We identified a material weakness in our internal control based on our assessment under the COSO framework. A material weakness is a deficiency, or combination of deficiencies, in internal control over financial reporting such that there is a reasonable possibility that a material misstatement of the annual or interim financial statements would not be prevented or detected on a timely basis. 

 

42
 

 

A material weakness regarding management’s lack of expertise in accounting for complex financial instruments has been identified by management. Specifically, we did not properly account for the issuance of certain warrants in accordance with Accounting Standards Codification 815-40-15 "Determining Whether an Instrument (or Embedded Feature) Is Indexed to an Entity’s Own Stock" and we did not account for the impact of warrant modifications. Accordingly, we have restated the previously issued consolidated financial statements for the years ended December 31, 2008, 2009 and 2010, and the cumulative periods from January 14, 2000 (date of inception) through December 31, 2008, 2009 and 2010, and our unaudited interim financial statements for the quarterly periods ended March 31, 2011, June 30, 2011 and September 30, 2011.

 

Based on the discovery of the errors that resulted in the restating of our financial statements for the years ended December 31, 2008, 2009 and 2010, and the cumulative periods from January 14, 2000 (date of inception) through December 31, 2008, 2009 and 2010, and our unaudited interim financial statements for the quarterly periods ended March 31, 2011, June 30, 2011 and September 30, 2011, we concluded that our internal control over financial reporting was not effective as of March 31, 2012.

 

Management has been actively engaged in developing a remediation plan to address the material deficiency in our internal control over financial reporting and disclosure controls and procedures. Implementation of the remediation plan is in process and consists of redesigning quarterly procedures to enhance management's identification, capture, review, approval and recording of contractual terms included in complex financial arrangements.

 

During the fourth quarter of 2011, we received increased guidance from our external consulting experts on complex financial instruments and increased our internal knowledge regarding such instruments. On May 8, 2012, we adopted a Financial and Reporting Disclosure Controls and Procedures Policy. A copy of such policy is filed as Exhibit 99.1 to this Report. Although, as a result of the adoption of such measures, we believe that we have remediated our material weakness regarding management’s lack of expertise in accounting for complex financial instruments, if the remedial measures described above are insufficient to address any of the identified material weakness or are not implemented effectively, or if additional deficiencies arise in the future, material misstatements in our interim or annual financial statements may occur in the future.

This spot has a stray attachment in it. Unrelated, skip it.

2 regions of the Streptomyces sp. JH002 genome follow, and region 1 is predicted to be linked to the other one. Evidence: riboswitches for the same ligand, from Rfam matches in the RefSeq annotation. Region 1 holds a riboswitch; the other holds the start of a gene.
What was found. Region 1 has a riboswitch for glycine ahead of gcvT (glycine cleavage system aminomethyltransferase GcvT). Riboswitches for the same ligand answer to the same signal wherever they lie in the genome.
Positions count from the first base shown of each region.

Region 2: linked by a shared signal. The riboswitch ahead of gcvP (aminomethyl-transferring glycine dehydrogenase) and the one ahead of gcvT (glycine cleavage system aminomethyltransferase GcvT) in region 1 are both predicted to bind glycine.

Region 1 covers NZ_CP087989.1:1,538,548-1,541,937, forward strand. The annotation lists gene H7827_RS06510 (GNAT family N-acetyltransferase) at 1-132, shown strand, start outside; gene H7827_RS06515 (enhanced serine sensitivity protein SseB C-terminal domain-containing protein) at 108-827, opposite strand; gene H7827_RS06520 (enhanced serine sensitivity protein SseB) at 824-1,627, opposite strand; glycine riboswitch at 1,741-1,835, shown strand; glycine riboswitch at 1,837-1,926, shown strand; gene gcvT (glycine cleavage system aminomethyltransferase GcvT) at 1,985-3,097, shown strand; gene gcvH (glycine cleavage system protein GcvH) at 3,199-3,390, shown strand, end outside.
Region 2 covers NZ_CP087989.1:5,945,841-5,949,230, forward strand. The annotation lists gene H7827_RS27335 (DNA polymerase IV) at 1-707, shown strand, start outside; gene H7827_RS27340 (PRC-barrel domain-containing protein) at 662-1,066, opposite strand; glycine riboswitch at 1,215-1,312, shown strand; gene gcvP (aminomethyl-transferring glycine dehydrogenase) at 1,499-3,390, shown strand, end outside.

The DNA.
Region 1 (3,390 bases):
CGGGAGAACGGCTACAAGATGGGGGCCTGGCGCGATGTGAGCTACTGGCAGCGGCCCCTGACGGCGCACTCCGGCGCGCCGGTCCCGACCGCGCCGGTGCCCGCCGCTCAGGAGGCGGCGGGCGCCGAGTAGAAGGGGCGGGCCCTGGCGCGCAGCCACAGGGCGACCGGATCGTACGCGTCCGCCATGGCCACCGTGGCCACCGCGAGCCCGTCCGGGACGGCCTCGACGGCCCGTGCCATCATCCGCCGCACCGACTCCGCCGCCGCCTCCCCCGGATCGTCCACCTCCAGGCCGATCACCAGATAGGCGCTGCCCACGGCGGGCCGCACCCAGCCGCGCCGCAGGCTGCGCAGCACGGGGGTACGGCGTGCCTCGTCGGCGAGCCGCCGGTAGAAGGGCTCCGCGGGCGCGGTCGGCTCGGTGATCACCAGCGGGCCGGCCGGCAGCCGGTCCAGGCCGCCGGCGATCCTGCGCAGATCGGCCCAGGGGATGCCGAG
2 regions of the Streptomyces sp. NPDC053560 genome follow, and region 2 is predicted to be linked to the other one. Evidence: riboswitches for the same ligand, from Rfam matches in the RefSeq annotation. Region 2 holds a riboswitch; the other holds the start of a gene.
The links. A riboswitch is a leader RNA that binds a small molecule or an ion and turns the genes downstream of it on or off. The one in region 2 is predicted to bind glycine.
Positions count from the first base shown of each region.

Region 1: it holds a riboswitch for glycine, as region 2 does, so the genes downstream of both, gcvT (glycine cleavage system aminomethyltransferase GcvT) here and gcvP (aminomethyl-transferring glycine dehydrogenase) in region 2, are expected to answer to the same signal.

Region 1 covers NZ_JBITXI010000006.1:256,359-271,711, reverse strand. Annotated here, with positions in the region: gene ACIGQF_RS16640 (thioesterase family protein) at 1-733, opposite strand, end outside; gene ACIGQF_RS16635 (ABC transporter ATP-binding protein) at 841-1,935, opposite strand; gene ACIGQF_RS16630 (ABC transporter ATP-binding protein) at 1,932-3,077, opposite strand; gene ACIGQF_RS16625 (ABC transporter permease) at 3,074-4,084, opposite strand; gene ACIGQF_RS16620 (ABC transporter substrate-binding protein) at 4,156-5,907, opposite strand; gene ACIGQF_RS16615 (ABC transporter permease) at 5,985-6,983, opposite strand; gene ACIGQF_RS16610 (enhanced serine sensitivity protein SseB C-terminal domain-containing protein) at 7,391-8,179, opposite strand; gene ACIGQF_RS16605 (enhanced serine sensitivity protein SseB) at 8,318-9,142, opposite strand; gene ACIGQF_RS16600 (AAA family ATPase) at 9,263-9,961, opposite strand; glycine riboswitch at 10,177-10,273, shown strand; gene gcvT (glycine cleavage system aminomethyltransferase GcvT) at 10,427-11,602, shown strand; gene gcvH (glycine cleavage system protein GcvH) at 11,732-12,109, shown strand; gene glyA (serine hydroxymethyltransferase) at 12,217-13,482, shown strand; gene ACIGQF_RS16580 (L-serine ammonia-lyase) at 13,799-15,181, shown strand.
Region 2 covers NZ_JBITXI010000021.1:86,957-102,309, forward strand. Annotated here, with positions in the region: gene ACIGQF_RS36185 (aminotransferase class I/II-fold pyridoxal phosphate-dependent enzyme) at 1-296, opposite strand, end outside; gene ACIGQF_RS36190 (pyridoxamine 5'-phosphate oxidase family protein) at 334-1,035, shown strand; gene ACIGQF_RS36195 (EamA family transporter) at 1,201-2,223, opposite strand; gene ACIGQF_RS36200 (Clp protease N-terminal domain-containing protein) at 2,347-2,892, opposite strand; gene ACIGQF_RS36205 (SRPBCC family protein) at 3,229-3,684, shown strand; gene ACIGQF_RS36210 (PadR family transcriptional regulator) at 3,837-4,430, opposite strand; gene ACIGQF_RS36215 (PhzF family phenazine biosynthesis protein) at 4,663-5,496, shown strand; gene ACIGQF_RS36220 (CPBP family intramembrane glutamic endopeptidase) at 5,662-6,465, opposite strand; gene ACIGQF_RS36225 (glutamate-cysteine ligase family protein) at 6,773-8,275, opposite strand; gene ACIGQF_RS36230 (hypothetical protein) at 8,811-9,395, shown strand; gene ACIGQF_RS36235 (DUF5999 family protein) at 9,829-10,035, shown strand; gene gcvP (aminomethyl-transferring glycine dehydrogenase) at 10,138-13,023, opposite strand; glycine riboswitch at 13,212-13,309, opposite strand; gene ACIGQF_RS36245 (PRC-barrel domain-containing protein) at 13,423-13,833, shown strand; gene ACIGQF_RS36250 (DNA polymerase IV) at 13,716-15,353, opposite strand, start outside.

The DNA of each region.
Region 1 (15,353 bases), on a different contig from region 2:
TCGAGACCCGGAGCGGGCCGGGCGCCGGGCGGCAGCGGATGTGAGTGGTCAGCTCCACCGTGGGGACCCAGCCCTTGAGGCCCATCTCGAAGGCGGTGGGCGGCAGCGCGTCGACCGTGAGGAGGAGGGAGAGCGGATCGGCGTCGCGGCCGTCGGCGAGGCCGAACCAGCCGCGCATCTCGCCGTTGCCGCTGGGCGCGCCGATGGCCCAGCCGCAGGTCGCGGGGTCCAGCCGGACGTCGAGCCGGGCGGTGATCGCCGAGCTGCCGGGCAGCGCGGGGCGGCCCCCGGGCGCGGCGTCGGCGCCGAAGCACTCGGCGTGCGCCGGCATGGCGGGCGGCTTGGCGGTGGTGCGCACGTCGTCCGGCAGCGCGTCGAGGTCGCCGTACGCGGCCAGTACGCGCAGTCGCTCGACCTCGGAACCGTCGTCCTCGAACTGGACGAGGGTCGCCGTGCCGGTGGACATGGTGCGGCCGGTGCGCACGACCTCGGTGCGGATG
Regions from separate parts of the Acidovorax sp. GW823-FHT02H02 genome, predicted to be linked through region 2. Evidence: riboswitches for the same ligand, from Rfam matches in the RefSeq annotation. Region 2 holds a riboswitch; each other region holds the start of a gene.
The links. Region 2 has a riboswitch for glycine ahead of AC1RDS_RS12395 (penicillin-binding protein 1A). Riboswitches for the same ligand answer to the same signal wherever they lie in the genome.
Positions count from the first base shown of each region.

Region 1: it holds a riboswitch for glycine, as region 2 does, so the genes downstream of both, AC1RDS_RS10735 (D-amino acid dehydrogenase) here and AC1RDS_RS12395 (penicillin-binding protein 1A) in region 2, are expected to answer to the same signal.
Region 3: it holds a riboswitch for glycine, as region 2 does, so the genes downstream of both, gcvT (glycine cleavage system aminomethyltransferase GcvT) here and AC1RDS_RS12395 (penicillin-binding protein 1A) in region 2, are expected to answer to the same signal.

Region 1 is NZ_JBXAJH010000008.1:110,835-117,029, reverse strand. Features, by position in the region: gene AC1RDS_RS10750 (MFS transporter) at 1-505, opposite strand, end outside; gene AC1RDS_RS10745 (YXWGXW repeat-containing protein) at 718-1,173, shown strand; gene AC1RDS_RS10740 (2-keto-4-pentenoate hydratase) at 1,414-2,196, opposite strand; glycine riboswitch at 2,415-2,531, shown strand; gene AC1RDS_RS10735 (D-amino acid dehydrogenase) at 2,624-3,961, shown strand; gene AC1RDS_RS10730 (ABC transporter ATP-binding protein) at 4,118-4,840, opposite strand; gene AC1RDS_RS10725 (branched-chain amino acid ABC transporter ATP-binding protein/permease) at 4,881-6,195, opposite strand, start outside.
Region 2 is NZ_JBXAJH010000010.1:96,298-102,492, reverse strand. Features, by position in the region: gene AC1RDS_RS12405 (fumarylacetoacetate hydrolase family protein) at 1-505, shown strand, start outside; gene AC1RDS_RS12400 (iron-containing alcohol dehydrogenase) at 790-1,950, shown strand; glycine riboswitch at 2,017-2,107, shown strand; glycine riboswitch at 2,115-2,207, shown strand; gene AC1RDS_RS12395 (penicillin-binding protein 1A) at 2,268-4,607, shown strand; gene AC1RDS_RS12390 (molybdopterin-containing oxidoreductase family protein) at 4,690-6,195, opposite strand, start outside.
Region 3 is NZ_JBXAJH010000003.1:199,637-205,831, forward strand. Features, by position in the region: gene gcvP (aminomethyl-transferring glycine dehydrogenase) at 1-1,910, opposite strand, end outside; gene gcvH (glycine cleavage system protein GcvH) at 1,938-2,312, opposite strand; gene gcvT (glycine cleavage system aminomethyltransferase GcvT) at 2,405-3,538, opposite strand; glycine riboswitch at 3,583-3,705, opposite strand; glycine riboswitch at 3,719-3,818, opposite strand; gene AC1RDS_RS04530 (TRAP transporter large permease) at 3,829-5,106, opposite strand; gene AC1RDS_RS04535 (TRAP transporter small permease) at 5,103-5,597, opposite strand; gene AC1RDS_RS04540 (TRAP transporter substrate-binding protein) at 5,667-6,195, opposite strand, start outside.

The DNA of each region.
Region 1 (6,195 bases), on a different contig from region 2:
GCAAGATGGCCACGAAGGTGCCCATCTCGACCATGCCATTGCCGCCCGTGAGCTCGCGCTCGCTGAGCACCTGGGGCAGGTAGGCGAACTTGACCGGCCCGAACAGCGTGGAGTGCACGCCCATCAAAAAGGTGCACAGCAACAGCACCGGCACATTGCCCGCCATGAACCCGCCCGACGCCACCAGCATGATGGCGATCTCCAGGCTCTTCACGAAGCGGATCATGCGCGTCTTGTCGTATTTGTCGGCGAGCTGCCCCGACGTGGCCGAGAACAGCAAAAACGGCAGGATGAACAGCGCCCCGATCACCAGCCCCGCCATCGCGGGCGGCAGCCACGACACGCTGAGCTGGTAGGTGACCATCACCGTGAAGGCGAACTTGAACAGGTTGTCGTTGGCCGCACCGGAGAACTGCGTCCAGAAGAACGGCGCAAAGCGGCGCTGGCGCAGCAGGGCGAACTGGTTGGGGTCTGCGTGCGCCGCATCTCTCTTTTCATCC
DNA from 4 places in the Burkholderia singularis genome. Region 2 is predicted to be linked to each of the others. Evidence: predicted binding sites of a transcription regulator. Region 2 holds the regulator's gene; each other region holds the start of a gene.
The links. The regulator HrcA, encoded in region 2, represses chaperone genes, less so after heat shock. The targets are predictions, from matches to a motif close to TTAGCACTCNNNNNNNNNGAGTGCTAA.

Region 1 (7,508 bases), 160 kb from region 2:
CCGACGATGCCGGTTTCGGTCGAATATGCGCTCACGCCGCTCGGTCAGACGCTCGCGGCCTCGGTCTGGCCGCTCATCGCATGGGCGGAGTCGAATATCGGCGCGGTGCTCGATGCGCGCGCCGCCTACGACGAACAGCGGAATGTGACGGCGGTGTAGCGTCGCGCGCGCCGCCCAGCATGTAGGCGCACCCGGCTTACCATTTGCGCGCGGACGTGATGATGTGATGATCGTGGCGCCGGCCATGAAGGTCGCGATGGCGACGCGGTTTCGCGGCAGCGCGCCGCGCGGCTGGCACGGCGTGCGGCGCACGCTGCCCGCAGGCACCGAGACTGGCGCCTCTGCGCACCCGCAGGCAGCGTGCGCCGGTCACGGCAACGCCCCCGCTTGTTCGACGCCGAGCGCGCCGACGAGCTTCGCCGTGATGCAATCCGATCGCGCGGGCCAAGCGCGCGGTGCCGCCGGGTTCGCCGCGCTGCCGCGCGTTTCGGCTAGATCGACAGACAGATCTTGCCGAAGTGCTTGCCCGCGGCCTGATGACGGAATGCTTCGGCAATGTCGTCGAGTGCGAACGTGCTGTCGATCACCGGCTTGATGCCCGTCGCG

Changes in Internal Control Over Financial Reporting

 

There were no changes in our internal controls over financial reporting during the quarter ended March 31, 2012 that materially affected, or are reasonably likely to materially affect, our internal controls over financial reporting.

 

PART II - OTHER INFORMATION

 

Item 1. Legal Proceedings

 

From time to time, we are a party to claims and legal proceedings arising in the ordinary course of business. Our management evaluates our exposure to these claims and proceedings individually and in the aggregate and provides for potential losses on such litigation if the amount of the loss is determinable and the loss is probable.

 

We believe that there are no material litigation matters at the current time. Although the results of such litigation matters and claims cannot be predicted with certainty, we believe that the final outcome of such claims and proceedings will not have a material adverse impact on our financial position, liquidity, or results of operations.

 

43
 

 

Item 1A. Risk Factors